Sep 18, 2009

College Admissions Advice from Those Who Know: Last Year’s Seniors

For the most part, the college-going members of the high school Class of 2009 have already reported to their respective colleges and universities. But as luck would have it, at least one particularly articulate group of former high school students left behind some serious advice for classmates and others knee-deep in the college admissions process.

Over the next couple of Fridays, I will share their unedited thoughts and responses to the prompt, “What suggestions would you offer rising seniors that you wish someone had given you before your senior year?” This information is pure gold!

  • Go visit every college that you are interested in. Sometimes you may think one particular college is good just because of the name or prestige, but several times you may not enjoy the academic and/or social environment.
  • Work during your junior year to really get a good feel for the type of school you want to attend. In the beginning of my senior year, I had anticipated working at the same pace I had in previous years. While junior year was definitely focused on doing well to get into school, senior year was the time I worked hard to make that happen. With that said, you’ll spend a lot more time in the fall applying to schools and will have to adapt your studying habits accordingly (your weekends will be spent writing essays and you’ll have less time to do homework for classes).
  • Of all the parts of your college application, put the most effort into your grades.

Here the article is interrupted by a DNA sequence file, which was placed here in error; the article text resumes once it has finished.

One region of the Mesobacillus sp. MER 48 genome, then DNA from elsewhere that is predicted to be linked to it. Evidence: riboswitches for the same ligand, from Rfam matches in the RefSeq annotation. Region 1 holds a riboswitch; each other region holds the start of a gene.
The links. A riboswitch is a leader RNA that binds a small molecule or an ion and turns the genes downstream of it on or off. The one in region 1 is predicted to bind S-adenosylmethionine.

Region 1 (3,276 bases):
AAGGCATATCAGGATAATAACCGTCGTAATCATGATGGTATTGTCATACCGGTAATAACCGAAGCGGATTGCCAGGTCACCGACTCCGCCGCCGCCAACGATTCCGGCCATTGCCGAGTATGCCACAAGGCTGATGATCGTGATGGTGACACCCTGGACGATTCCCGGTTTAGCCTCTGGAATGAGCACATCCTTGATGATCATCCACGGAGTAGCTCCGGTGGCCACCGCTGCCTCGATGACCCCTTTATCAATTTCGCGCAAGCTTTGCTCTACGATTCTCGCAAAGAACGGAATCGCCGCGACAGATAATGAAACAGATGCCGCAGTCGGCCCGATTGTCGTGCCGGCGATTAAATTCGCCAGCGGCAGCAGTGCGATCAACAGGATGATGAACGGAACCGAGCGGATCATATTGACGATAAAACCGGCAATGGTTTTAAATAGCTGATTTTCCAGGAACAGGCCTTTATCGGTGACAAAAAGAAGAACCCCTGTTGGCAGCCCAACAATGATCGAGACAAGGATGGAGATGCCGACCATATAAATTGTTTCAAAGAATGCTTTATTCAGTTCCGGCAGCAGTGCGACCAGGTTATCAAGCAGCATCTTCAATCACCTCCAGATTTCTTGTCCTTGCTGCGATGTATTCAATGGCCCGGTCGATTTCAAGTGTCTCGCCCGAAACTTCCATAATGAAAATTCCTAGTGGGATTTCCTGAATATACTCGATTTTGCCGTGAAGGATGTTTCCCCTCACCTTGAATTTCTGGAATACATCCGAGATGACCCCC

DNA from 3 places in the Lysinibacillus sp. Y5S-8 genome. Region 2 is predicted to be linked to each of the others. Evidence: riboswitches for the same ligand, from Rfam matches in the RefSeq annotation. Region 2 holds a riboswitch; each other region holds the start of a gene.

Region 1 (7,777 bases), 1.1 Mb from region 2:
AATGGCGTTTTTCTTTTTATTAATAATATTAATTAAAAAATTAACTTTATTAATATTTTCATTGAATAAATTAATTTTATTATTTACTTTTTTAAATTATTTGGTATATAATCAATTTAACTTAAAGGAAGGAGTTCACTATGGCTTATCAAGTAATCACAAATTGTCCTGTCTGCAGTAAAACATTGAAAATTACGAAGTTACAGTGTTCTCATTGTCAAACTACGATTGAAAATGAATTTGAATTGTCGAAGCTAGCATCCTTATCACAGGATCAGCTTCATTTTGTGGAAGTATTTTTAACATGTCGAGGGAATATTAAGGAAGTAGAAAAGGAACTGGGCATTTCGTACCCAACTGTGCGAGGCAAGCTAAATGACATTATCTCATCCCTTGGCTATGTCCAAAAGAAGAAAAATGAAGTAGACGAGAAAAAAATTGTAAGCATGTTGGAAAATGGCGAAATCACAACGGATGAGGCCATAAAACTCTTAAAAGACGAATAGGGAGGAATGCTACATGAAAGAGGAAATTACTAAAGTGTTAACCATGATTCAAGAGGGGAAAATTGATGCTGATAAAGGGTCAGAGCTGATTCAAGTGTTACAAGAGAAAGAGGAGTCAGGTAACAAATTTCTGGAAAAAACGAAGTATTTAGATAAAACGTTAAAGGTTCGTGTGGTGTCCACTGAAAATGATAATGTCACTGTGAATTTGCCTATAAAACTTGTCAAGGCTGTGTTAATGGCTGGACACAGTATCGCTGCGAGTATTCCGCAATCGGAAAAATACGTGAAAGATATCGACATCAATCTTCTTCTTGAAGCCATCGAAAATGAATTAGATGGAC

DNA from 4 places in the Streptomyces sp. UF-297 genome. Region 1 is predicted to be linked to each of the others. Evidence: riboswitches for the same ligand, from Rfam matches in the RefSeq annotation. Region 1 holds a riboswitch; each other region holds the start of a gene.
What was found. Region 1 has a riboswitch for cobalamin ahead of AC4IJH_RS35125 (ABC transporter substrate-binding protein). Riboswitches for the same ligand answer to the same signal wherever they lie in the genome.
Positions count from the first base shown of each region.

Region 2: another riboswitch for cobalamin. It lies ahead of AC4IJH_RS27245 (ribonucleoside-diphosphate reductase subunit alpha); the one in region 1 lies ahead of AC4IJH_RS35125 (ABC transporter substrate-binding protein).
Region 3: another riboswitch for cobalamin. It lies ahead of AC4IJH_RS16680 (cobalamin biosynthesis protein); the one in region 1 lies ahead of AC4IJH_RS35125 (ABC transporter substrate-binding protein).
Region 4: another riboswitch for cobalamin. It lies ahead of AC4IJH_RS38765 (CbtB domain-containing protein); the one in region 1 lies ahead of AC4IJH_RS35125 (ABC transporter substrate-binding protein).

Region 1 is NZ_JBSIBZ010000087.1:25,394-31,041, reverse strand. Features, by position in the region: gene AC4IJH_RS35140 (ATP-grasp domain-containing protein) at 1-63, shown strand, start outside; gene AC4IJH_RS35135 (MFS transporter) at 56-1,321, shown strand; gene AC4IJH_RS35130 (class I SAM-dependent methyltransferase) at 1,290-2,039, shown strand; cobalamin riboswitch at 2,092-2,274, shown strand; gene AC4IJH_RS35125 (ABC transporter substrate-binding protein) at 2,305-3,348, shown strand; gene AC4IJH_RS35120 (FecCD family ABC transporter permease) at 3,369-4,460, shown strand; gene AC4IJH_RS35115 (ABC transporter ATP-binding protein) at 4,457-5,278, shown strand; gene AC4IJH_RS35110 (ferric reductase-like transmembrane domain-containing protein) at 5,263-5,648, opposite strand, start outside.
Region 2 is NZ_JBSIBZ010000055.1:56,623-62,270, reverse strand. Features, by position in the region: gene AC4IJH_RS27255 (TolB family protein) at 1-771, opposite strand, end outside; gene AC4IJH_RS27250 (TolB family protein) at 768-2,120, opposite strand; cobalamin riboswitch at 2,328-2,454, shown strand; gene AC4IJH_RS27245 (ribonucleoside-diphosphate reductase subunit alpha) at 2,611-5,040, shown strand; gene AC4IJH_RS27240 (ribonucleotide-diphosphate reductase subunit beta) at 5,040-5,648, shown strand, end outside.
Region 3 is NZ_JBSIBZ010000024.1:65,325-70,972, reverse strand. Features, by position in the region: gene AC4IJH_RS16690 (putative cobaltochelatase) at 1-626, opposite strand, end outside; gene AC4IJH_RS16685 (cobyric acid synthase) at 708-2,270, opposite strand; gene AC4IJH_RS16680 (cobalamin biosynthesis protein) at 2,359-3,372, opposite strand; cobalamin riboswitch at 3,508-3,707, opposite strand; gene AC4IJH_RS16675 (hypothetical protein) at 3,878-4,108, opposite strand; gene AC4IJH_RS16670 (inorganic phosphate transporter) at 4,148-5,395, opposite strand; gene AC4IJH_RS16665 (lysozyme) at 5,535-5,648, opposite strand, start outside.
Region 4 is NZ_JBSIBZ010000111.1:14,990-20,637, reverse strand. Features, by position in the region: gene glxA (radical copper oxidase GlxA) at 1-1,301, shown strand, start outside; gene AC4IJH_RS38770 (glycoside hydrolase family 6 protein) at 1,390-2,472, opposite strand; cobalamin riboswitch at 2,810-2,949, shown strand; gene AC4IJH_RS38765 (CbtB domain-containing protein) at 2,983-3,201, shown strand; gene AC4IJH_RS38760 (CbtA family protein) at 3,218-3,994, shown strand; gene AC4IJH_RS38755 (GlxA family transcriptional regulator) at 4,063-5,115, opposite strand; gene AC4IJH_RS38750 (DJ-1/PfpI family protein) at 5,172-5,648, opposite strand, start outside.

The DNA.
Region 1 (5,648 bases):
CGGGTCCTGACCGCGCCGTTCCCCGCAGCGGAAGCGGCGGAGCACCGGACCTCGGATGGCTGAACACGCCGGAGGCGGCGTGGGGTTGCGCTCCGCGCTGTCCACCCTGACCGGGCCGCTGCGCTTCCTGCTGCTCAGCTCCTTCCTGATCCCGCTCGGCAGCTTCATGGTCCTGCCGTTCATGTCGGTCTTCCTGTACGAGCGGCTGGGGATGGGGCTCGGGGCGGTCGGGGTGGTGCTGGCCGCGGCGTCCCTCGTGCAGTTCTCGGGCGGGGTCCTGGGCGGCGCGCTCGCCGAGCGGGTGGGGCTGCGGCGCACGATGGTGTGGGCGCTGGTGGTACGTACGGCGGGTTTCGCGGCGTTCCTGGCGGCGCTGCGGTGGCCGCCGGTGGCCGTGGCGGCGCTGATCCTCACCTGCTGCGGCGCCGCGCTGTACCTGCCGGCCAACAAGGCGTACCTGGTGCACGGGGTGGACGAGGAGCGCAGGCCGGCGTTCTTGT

• I highly suggest you start working on your essays little by little during the summer before senior year. Get done with your essays early and you will have time to get a lot of input on how to improve them.
  • Start the college application process as soon as possible. It seems like a huge burden, but it will go so much better if you finish things sooner rather than later. There are a lot of factors going into your application, and if you wait until the last minute you may not have time to re-do things that need to be re-done. Deadlines are deadlines.
  • Complete an application for another school before completing one for the school you really want to go to. Completing applications gets easier with practice as you get more comfortable with the format and process.
  • First semester is considerably worse than junior year, but it pays off 4th quarter. Also, talk to your counselor, but make sure you’re doing what you want to do.
  • Do your homework—don’t apply to colleges that you don’t actually want to go to.
  • Maintain good grades throughout your entire senior year. Start preparing your college applications during the summer or during any downtime that you have. Even if you don’t have the writing prompts for the real application, write a couple general essays about something that had a profound impact on your life, or who you admire and why, or anything else along those lines. During your first semester, do not put anything above your academics (like extracurriculars or athletics). Enjoy your senior year.
  • Plan ahead and stay on top of the details.

Next week, the seniors give advice on early action, scholarships, and financial aid.

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